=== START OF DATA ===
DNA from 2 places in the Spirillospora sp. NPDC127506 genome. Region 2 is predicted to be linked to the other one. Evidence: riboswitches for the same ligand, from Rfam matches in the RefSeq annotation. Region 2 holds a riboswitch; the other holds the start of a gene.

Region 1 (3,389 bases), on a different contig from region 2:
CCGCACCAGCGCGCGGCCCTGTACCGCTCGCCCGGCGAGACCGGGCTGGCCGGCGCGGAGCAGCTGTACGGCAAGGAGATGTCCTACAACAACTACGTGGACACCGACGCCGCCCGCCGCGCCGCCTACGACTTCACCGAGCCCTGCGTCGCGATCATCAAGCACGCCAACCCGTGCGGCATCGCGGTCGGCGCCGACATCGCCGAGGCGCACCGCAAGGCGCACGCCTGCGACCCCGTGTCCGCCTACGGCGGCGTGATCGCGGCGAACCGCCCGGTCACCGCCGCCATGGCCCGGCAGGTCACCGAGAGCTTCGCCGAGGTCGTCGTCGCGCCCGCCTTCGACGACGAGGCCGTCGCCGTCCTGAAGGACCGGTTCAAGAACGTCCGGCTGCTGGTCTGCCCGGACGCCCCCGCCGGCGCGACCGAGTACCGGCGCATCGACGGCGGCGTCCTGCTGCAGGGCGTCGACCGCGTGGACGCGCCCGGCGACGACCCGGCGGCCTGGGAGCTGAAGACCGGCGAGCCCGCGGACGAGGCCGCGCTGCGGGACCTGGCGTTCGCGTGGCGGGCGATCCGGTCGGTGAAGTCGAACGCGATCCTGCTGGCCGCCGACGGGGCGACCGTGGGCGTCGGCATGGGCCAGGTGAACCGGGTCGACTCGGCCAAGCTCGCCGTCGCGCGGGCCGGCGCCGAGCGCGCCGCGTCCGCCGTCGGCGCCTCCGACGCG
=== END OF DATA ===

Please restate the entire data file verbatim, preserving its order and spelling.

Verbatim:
DNA from 2 places in the Spirillospora sp. NPDC127506 genome. Region 2 is predicted to be linked to the other one. Evidence: riboswitches for the same ligand, from Rfam matches in the RefSeq annotation. Region 2 holds a riboswitch; the other holds the start of a gene.

Region 1 (3,389 bases), on a different contig from region 2:
CCGCACCAGCGCGCGGCCCTGTACCGCTCGCCCGGCGAGACCGGGCTGGCCGGCGCGGAGCAGCTGTACGGCAAGGAGATGTCCTACAACAACTACGTGGACACCGACGCCGCCCGCCGCGCCGCCTACGACTTCACCGAGCCCTGCGTCGCGATCATCAAGCACGCCAACCCGTGCGGCATCGCGGTCGGCGCCGACATCGCCGAGGCGCACCGCAAGGCGCACGCCTGCGACCCCGTGTCCGCCTACGGCGGCGTGATCGCGGCGAACCGCCCGGTCACCGCCGCCATGGCCCGGCAGGTCACCGAGAGCTTCGCCGAGGTCGTCGTCGCGCCCGCCTTCGACGACGAGGCCGTCGCCGTCCTGAAGGACCGGTTCAAGAACGTCCGGCTGCTGGTCTGCCCGGACGCCCCCGCCGGCGCGACCGAGTACCGGCGCATCGACGGCGGCGTCCTGCTGCAGGGCGTCGACCGCGTGGACGCGCCCGGCGACGACCCGGCGGCCTGGGAGCTGAAGACCGGCGAGCCCGCGGACGAGGCCGCGCTGCGGGACCTGGCGTTCGCGTGGCGGGCGATCCGGTCGGTGAAGTCGAACGCGATCCTGCTGGCCGCCGACGGGGCGACCGTGGGCGTCGGCATGGGCCAGGTGAACCGGGTCGACTCGGCCAAGCTCGCCGTCGCGCGGGCCGGCGCCGAGCGCGCCGCGTCCGCCGTCGGCGCCTCCGACGCG